When couples in Illinois get divorced, there are a lot of issues that need to be negotiated and resolved. One such point in question is alimony, also known as spousal support. Alimony is money paid by one spouse to the other on an ongoing basis after a marriage ends.
Prior to women developing careers outside the home, alimony was typically paid by men to their ex-wives so that the wives could maintain their current standard of living or, at the very least, afford living expenses. The assumption behind alimony was that women are financially vulnerable after divorce due to not being trained for a career or, in some cases, giving up careers to become homemakers. If the husband had worked consistently during the marriage, he was often in a better financial position than she was.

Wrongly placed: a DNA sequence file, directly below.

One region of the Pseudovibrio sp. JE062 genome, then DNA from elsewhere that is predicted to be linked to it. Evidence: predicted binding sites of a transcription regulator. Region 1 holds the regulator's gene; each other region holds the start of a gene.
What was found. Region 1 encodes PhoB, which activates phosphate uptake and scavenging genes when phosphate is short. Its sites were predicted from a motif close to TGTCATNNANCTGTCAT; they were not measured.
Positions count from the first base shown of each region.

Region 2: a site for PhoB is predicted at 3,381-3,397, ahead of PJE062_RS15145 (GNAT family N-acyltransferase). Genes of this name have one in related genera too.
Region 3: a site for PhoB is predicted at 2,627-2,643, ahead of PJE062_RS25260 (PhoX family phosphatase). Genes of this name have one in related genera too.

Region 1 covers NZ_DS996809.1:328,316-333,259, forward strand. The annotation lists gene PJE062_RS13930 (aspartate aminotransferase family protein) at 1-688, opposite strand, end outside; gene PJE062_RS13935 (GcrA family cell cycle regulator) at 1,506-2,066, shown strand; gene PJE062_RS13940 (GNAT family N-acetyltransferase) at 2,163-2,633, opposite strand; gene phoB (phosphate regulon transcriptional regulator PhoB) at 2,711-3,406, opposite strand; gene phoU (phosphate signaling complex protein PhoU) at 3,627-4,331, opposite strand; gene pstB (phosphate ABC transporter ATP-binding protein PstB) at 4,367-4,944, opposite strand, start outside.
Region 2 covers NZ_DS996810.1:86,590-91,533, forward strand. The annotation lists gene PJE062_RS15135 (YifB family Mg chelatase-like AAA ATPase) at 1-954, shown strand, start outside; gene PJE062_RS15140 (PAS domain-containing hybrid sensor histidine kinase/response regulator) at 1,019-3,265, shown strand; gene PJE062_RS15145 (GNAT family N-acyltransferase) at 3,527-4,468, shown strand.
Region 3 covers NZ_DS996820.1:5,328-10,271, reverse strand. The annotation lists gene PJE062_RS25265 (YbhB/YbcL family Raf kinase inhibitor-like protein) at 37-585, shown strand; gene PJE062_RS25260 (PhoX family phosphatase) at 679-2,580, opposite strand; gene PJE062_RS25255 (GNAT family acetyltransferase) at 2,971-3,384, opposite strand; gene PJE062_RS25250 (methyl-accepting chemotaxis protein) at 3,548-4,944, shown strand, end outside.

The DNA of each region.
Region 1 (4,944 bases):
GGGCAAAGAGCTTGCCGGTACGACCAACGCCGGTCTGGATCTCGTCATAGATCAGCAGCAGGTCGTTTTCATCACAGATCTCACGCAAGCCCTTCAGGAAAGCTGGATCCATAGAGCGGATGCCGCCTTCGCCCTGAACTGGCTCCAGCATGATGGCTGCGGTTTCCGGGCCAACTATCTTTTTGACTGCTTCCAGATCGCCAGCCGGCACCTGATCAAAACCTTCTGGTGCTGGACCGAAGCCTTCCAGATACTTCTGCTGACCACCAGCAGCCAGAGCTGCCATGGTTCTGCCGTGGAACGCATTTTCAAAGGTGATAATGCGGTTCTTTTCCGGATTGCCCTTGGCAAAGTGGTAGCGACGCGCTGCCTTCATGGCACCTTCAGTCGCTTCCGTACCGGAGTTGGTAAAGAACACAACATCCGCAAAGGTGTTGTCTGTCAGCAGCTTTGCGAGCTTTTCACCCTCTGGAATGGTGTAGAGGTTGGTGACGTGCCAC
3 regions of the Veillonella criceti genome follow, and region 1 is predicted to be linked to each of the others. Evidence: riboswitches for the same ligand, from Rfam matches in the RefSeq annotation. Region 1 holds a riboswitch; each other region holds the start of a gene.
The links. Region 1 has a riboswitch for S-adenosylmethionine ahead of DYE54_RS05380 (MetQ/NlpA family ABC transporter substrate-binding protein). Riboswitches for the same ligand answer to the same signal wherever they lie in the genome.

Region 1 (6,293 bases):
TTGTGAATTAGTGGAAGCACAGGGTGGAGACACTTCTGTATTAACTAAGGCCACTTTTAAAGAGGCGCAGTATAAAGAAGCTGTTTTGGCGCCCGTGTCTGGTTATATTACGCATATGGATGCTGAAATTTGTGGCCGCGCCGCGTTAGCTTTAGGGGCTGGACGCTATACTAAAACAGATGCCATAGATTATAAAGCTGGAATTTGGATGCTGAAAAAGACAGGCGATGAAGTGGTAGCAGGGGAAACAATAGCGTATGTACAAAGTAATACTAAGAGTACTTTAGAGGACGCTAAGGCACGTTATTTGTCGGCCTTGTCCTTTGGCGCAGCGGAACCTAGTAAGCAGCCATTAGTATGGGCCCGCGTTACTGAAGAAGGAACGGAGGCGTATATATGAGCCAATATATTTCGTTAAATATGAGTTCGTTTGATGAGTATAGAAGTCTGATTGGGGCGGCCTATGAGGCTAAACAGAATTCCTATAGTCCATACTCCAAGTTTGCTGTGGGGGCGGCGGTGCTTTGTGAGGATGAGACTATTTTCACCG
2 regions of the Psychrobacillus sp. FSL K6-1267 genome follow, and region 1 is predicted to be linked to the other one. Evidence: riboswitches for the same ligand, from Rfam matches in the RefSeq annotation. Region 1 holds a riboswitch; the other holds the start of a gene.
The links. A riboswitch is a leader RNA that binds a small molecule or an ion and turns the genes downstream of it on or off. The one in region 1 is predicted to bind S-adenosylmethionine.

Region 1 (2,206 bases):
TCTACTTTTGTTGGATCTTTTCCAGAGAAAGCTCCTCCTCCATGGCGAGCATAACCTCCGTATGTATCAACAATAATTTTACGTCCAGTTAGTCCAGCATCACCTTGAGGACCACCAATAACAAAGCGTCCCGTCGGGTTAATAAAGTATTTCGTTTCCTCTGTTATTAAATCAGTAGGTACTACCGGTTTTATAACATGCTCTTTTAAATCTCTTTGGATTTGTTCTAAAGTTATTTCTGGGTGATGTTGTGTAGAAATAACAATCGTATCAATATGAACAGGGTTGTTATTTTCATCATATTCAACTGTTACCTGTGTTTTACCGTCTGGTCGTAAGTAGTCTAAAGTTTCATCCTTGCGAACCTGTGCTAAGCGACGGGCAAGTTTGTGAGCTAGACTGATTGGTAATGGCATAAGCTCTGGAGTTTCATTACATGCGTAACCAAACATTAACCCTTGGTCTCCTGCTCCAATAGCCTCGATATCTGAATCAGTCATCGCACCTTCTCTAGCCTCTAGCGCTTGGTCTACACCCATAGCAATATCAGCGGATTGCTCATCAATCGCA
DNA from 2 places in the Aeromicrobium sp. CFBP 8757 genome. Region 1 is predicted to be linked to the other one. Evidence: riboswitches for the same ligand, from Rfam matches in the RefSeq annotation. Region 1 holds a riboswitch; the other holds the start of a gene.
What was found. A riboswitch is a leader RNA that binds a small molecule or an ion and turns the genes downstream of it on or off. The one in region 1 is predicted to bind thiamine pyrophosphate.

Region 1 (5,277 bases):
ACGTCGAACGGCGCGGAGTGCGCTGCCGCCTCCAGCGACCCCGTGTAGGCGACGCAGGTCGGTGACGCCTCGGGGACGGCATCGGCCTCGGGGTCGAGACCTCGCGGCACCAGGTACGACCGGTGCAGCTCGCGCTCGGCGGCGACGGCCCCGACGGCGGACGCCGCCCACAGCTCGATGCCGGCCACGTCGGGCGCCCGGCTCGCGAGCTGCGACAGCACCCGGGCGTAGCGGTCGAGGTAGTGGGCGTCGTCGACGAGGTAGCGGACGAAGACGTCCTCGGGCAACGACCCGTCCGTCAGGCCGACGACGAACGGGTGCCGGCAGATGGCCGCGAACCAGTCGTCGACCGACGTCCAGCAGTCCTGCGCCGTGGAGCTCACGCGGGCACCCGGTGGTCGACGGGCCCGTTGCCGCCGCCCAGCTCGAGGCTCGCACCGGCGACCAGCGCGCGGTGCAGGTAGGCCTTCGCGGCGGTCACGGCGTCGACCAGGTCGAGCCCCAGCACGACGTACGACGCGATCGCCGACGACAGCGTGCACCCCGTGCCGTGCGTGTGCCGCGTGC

Things have changed, however, and since the late 20th century, women have developed their own careers and financial resources. However, there are still cases in which support is appropriate.
These circumstances vary, but typically involve a situation in which one spouse is better able to earn a living and has better long-term financial prospects than the other. Stay-at-home parents may be entitled to support while their children are still young or while the parent retrains for a new career. Ill or disabled spouses who can’t work may also be entitled to alimony.
While family court judges can order spousal support, many couples choose to negotiate financial issues between themselves. An attorney may provide guidance and support at this time, reviewing a client’s circumstances and making recommendations regarding the fair distribution of finances.